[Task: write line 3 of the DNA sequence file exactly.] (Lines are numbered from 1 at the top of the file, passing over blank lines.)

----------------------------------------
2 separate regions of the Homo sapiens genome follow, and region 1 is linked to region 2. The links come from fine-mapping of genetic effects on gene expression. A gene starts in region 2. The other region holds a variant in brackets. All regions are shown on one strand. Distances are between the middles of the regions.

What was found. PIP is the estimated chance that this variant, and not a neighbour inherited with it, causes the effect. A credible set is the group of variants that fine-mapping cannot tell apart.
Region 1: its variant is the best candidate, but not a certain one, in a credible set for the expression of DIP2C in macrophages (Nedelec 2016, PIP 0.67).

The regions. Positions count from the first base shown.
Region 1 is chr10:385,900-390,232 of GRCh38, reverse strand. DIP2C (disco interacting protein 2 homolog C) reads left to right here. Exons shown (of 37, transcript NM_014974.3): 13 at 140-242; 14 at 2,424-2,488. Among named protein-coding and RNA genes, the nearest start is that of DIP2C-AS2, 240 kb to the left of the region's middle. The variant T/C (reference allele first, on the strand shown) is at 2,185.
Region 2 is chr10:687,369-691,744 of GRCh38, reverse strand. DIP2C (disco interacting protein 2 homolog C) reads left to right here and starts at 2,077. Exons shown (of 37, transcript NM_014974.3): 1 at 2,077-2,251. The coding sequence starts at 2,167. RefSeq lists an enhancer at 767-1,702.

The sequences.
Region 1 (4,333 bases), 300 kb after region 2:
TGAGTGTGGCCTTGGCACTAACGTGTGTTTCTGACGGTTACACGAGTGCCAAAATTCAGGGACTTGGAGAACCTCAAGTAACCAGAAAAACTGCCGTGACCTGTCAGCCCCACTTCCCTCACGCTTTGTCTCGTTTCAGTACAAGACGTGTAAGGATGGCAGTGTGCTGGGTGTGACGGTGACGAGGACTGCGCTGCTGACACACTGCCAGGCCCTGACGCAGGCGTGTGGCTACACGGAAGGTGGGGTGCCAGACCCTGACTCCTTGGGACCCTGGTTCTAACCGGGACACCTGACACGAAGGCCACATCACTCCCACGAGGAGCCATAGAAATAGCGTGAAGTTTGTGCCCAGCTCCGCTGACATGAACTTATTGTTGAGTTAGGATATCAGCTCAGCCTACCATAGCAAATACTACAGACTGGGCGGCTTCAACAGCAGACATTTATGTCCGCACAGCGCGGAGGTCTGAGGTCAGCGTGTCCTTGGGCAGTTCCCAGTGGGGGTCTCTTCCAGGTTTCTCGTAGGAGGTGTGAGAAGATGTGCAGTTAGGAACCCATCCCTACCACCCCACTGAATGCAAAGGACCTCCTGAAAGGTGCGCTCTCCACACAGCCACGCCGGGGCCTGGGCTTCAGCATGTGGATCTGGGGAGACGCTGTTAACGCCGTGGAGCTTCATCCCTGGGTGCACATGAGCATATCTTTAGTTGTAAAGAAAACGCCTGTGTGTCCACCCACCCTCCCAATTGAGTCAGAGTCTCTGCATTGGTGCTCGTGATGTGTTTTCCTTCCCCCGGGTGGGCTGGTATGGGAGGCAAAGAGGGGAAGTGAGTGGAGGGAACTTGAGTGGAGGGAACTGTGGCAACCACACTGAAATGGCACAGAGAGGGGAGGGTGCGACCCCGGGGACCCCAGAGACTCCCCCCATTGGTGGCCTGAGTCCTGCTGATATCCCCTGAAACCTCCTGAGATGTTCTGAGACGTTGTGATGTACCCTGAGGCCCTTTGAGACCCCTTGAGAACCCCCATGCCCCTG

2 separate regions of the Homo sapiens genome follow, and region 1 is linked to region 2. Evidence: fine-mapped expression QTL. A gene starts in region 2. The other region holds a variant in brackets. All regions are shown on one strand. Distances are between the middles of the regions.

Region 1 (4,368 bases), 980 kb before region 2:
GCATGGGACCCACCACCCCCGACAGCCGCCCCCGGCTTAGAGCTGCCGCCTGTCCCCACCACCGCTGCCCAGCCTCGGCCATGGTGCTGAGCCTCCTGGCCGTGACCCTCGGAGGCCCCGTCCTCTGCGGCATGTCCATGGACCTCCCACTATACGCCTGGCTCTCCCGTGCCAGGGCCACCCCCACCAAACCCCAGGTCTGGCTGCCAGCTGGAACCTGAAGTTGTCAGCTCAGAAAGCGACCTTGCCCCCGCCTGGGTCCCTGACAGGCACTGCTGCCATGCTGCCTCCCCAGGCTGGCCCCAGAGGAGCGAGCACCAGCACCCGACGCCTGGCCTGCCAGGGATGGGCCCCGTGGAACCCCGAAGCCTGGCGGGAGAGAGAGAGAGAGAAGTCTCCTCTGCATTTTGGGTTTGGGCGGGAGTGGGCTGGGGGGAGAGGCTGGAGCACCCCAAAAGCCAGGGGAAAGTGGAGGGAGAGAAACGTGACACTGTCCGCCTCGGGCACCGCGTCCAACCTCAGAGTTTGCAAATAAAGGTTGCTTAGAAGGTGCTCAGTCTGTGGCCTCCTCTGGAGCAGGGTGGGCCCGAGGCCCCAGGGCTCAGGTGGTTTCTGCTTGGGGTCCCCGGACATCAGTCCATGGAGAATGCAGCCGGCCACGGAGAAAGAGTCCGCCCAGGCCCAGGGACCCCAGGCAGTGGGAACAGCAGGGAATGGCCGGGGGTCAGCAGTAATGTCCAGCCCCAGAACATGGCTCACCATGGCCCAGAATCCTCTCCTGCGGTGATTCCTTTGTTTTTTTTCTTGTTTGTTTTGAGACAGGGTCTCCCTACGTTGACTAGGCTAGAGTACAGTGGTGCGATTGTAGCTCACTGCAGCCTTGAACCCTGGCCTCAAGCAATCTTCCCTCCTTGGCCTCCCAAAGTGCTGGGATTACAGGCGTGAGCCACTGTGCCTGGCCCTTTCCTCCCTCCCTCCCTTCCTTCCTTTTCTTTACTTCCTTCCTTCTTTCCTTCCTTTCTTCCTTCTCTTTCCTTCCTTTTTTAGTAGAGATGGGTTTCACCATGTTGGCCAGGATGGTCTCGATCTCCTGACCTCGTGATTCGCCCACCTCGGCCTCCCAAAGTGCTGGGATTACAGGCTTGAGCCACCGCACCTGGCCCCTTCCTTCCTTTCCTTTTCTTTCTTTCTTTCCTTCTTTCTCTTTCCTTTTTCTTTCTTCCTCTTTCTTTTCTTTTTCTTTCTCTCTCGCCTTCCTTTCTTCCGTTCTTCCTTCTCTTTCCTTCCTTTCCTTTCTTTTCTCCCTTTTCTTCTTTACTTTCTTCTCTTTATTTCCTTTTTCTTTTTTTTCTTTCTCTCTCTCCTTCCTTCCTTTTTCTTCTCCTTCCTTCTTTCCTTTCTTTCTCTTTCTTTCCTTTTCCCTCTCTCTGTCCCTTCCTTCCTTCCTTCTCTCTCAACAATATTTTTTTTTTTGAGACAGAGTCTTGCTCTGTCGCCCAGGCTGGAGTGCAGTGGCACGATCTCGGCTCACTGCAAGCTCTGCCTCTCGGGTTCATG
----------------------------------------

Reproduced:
Region 1: its variant is the best candidate, but not a certain one, in a credible set for the expression of DIP2C in macrophages (Nedelec 2016, PIP 0.67).